The Cubs' Front Office is Truly Lost if They're Actually Considering Trading for Nolan Arenado | TOMMY'S TAKES

Colorado Rockies 3B Nolan Arenado
Colorado Rockies 3B Nolan Arenado / Ezra Shaw/Getty Images

Not many people know exactly what the Chicago Cubs are doing this offseason aside from the constant chatter about the launch of Marquee Network. It's clear they've been focusing a lot more on making money off this television venture than tinkering with the roster to get back to the playoffs.

But there happens to be some activity regarding the front office and player personnel, but it's a bizarre one. Reports surfaced earlier on Thursday suggesting the Cubbies are "absolutely motivated" to trade for Colorado Rockies third baseman Nolan Arenado.


They already have a franchise third baseman in Kris Bryant -- someone who is also a power hitter and Gold Glove-caliber defender, though he's never officially won the award. Not to mention he's also proved that in a BIG way outside the comfy confines of Coors Field.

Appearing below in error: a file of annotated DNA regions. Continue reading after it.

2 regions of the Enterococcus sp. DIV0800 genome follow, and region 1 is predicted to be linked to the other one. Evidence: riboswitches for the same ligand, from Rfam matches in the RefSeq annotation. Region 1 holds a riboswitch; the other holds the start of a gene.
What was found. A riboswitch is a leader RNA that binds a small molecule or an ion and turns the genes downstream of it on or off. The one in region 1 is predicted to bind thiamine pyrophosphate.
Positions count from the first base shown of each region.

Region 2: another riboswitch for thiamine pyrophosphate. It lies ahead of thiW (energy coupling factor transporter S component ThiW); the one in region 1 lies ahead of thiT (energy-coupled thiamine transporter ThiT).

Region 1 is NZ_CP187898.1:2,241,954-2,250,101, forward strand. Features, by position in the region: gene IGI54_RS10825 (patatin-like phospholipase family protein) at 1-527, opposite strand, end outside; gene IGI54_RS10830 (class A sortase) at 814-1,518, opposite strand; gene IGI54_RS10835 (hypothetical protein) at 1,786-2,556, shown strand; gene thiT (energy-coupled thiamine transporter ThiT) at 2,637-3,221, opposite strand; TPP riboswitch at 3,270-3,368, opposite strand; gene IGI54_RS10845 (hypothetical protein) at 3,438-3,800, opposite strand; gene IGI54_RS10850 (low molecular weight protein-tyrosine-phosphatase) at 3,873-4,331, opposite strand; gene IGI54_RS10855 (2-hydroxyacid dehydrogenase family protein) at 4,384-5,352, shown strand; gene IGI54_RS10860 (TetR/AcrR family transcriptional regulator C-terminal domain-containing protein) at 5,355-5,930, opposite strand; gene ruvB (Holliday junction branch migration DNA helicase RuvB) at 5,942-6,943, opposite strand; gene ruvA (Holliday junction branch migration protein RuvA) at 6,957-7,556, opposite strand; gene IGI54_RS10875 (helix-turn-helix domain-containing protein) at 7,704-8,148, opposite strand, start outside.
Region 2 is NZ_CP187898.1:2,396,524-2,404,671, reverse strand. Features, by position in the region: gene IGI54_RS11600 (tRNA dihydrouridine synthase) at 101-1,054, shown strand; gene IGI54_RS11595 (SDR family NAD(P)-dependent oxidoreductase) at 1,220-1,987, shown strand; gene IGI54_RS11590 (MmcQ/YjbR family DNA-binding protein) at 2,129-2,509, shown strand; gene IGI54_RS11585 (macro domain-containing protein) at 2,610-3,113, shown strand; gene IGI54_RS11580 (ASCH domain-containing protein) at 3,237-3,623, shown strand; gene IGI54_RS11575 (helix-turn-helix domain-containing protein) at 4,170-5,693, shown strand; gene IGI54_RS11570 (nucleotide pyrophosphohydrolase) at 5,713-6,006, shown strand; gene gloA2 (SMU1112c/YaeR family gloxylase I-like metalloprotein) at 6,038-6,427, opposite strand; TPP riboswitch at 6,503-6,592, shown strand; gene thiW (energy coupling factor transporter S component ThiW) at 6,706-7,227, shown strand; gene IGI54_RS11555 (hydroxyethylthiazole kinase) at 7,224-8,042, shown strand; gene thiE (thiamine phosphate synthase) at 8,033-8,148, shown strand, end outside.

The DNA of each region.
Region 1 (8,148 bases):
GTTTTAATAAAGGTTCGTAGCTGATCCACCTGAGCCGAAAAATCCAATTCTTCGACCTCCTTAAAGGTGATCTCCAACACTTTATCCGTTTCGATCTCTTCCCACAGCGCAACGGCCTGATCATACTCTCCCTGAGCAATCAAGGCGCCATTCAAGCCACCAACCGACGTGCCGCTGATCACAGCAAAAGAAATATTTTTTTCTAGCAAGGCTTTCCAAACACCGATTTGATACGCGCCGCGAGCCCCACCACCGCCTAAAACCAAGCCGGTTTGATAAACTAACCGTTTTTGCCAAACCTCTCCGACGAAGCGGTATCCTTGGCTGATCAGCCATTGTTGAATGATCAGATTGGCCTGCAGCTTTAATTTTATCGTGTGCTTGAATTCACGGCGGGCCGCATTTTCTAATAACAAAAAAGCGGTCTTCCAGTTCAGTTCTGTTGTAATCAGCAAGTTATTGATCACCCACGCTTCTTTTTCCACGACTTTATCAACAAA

So why is there chatter about the Cubs swapping out one franchise third baseman for another, especially considering their incumbent third baseman already checks all the boxes?

It makes no sense. Chicago has two more years of control over Bryant and would essentially have the same control over Arenado, who can opt out of his contract in two years. What's the sense of risking this?

Driving up the price to work on another acquisition? Working with Arenado to have him opt into his contract so the Cubs save money (because Bryant's future deal will likely eclipse $300 million if he continues to produce at this rate)? Swapping Bryant for Arenado solves nothing unless that's able to happen.

The bottom line is that everything the Cubs have been doing is seemingly against logic. They ousted Joe Maddon, who was arguably the best manager in franchise history. They paid Craig Kimbrel and Yu Darvish after clear signs of regression from the two. They continue to neglect the bullpen. They won't take care of Bryant long term.

What's happening in Chicago?